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Buying a Piano?
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The piano is capable of being one of the most important investments a family can make. It can be a gateway to the arts, a vehicle for educational and mental discipline, the epicenter for family unity, a canvas for creativity and fuel for the soul. Cordogan's goal with every customer -- whether you're purchasing online or at our piano superstore-- is to make each purchasing experience a pleasant one.
The following list of FAQs could be subtitled, "If I had a nickel for every time I have been asked these questions..." Seriously though, these questions are age-old in the piano business and timeless in their validity. We hope these will help in your search for a piano. Not all may be applicable for every reader, but all of our answers are brutally honest. So if you're in need of some answers, the buck starts here!
Click on "How Much Are Pianos?" to find out!
considering purchasing a used piano, take these checklists to the dealer, asking them
to "sign off" on the various restoration steps that the dealer likely
will claim has been performed. If these steps have really been
performed, they should have no problem doing this.
No accurate assessment, nor even a "range" could be achieved by an on-line or telephone conversation. In fact, the odds of good advice coming from anyone who would be willing to partake in such a discussion would be a crapshoot at best. If you are in Chicagoland, we can give free advice by directing you to a technician we know in your area -- just drop us a line for more information.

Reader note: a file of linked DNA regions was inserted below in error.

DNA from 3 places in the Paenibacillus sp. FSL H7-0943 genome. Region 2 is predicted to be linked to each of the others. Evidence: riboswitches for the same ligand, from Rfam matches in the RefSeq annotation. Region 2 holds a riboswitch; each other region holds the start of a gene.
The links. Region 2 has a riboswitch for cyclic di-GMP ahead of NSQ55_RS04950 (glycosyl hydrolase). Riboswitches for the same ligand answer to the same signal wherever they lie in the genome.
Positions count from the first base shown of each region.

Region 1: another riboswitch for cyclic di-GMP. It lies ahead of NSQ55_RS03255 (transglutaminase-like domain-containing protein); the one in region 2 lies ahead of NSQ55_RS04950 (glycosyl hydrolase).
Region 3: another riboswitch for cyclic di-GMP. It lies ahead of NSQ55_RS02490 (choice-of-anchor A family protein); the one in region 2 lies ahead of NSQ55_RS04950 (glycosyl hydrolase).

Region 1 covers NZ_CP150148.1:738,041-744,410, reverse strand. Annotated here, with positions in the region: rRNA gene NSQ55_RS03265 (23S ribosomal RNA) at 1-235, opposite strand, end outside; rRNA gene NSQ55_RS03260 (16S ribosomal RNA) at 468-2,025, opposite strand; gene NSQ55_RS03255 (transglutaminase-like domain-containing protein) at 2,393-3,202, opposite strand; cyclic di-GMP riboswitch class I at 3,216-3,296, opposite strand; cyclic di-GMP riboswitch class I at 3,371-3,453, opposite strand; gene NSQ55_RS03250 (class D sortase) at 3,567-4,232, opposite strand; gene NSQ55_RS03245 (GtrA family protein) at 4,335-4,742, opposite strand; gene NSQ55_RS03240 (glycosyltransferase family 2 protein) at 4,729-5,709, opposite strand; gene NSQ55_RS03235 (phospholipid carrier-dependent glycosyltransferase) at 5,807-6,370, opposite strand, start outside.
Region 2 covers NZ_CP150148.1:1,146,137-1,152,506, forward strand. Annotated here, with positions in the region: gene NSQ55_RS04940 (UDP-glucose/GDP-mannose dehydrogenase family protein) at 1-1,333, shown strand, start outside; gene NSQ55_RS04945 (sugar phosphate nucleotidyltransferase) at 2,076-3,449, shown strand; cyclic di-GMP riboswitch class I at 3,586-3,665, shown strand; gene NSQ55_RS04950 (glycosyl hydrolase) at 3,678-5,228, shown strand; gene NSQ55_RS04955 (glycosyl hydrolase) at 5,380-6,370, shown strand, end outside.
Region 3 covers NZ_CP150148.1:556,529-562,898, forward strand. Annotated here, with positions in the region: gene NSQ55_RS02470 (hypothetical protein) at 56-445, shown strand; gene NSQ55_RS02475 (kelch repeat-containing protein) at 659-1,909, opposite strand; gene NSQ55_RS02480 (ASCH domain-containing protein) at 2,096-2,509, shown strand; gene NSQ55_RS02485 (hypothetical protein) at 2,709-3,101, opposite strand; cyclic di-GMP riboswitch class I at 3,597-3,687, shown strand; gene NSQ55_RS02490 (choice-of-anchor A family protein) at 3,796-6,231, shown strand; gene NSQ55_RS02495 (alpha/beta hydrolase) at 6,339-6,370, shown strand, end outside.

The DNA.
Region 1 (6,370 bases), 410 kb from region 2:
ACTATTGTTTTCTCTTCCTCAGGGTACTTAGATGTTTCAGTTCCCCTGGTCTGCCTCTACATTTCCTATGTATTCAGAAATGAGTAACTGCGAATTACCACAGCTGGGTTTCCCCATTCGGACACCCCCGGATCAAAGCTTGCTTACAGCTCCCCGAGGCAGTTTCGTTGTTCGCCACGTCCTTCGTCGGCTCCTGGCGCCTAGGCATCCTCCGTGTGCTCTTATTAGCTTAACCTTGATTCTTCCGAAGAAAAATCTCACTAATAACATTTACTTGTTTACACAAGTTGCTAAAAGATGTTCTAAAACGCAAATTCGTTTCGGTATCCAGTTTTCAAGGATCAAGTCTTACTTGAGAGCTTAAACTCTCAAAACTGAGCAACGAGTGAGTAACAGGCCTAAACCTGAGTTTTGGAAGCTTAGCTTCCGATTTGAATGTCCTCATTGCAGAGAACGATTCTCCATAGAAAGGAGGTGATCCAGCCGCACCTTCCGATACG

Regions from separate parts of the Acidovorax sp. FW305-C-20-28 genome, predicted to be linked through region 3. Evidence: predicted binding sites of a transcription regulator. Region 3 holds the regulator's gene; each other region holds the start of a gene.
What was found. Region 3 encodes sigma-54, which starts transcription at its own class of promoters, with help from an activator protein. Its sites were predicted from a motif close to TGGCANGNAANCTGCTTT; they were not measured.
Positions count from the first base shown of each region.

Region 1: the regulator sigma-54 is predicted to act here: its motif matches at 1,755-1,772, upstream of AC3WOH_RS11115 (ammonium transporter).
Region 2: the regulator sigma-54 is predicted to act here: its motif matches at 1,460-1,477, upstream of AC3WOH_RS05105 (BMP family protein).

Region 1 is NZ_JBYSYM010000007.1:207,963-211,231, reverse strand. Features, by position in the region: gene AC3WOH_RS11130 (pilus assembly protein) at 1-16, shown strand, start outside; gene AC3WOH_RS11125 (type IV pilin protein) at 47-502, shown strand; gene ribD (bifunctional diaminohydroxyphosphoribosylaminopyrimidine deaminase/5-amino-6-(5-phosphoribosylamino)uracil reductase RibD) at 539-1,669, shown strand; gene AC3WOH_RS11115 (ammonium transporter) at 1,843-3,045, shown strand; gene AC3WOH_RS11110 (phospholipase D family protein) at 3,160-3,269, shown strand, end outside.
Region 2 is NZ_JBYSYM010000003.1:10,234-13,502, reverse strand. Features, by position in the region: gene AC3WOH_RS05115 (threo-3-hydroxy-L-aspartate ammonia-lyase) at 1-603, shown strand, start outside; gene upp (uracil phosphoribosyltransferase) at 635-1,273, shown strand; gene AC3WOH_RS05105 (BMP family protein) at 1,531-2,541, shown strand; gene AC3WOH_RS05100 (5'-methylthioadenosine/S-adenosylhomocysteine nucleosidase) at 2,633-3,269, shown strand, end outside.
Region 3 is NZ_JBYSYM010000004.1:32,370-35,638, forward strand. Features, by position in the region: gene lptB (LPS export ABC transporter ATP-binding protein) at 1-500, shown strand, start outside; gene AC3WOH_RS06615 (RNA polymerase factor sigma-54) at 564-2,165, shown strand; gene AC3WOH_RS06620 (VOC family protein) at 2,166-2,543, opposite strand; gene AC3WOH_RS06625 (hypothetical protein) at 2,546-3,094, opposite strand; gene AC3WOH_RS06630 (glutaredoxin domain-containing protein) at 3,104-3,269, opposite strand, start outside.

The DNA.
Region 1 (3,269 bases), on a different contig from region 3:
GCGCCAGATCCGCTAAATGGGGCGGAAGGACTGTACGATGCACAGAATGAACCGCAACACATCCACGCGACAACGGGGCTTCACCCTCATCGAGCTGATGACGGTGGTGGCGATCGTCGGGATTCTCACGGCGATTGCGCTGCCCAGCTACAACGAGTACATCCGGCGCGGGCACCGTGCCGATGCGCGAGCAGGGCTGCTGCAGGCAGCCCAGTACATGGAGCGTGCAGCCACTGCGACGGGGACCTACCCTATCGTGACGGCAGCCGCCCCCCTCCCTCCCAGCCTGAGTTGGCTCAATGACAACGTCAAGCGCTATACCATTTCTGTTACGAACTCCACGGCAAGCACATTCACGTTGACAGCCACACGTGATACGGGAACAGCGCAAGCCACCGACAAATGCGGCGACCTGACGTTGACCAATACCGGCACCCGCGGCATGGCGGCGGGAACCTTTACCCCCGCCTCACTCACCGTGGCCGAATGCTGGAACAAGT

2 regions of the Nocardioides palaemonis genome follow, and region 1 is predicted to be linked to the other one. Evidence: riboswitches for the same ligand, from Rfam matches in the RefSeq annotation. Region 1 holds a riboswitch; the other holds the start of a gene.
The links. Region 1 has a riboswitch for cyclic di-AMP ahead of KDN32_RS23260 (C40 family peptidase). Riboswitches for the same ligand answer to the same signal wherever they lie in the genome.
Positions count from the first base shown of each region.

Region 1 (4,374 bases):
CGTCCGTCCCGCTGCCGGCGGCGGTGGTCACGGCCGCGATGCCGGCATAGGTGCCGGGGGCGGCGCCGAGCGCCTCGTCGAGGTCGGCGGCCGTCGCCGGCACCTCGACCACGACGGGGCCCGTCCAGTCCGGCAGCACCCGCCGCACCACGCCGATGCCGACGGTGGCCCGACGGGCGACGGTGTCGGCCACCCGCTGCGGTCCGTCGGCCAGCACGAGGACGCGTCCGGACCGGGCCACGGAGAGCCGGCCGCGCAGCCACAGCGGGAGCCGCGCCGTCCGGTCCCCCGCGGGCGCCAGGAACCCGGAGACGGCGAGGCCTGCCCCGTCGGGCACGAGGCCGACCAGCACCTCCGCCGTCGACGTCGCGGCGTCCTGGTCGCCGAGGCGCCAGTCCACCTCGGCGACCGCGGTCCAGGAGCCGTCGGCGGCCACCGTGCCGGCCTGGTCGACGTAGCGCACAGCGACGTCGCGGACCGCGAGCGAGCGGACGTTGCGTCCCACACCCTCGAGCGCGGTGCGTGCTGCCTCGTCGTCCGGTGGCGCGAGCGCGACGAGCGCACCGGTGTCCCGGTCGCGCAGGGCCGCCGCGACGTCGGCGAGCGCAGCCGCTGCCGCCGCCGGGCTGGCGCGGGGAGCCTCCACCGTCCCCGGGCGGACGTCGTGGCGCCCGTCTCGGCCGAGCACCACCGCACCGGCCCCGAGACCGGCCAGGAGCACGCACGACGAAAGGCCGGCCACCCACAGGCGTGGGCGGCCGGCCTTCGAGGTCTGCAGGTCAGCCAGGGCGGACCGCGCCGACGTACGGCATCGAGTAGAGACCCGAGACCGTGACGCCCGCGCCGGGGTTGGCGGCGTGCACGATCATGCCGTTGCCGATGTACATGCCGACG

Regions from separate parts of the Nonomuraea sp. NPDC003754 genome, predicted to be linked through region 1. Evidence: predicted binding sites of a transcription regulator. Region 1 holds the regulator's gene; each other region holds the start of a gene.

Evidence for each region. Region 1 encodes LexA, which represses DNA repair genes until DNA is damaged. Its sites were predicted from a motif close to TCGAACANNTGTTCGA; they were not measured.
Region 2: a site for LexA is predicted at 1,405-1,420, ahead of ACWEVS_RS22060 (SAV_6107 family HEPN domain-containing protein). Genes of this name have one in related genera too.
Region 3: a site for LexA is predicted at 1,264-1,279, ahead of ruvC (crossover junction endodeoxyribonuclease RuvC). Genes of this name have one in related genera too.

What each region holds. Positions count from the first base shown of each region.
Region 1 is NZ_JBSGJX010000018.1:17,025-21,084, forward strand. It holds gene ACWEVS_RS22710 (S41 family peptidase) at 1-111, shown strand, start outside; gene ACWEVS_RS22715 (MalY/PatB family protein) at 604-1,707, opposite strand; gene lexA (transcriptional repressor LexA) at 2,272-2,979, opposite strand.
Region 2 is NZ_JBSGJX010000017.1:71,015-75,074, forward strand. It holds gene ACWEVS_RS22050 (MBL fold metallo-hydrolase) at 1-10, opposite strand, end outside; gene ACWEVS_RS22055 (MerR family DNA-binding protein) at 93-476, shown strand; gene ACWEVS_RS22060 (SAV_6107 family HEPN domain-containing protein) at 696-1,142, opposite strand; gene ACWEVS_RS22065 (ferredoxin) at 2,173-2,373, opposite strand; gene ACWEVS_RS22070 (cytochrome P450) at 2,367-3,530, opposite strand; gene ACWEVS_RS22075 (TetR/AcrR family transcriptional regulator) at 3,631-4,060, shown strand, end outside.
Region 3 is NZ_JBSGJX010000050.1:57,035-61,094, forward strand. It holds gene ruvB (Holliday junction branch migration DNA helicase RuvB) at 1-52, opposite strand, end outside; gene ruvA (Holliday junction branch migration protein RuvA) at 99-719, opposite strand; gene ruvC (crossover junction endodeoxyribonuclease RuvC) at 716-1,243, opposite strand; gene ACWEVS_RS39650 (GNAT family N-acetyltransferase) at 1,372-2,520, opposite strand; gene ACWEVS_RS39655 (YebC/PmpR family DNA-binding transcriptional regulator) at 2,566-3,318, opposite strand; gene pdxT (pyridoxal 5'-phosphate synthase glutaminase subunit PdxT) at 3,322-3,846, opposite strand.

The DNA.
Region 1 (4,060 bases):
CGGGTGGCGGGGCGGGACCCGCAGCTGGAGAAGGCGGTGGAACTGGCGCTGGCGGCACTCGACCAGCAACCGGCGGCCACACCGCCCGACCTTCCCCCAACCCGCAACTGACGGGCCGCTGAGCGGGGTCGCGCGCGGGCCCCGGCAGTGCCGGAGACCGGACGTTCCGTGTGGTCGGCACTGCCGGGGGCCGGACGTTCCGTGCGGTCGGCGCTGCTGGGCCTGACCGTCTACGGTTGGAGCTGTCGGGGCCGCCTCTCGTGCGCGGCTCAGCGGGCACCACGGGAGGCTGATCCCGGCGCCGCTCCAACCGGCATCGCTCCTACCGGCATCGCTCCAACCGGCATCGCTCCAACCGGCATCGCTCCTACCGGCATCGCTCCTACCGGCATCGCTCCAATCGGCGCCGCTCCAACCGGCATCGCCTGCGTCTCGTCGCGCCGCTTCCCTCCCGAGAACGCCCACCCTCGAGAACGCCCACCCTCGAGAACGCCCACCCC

Consoles tend to be between 40" and 44" tall; studios are usually 45" to 47" tall, while uprights are generally 48" or more. All are classified as vertical pianos, which distinguishes them from the horizontally-designed grand pianos.
Why does height matter? Generally speaking, the taller the piano, the longer the strings are, the bigger the soundboard is and the better the action is. These features help the taller piano to perform and sound better than the shorter one - providing all other factors are equal (brand, vintage, condition, etc...).
For the beginning student however, a spinet piano can serve as an excellent "stepping stone" instrument providing it has been properly restored.
In most instances, the so-called "sale price" you're being offered isn't indicative of the "savings" you're being led to believe exists. Not all products in the piano industry even HAVE an MSRP (Manufacturer's Suggested Retail Price). If the manufacturer doesn't publish an MSRP, then they're leaving it up to the dealer to assign one. Convenient for the dealer (who will undoubtedly be veeeery generous) -- bad for you since it blurs the issue of value!
Fortunately, there's a book in the piano industry called the Ancott book. It's not a consumer publication, but it's a book/service to which dealers can subscribe which takes ALL piano manufacturers and uses the same formula to establish a "retail" price for every model and every finish. It comes out every year, so the information stays pretty current. It places ALL brands on the same level playing field because the Ancott retails are established using the same formula for every piano in the industry. In fact, it's a better way to compare values of various brands to each other than using MSRPs, since piano manufacturers use varying formulas to assign their own retail prices.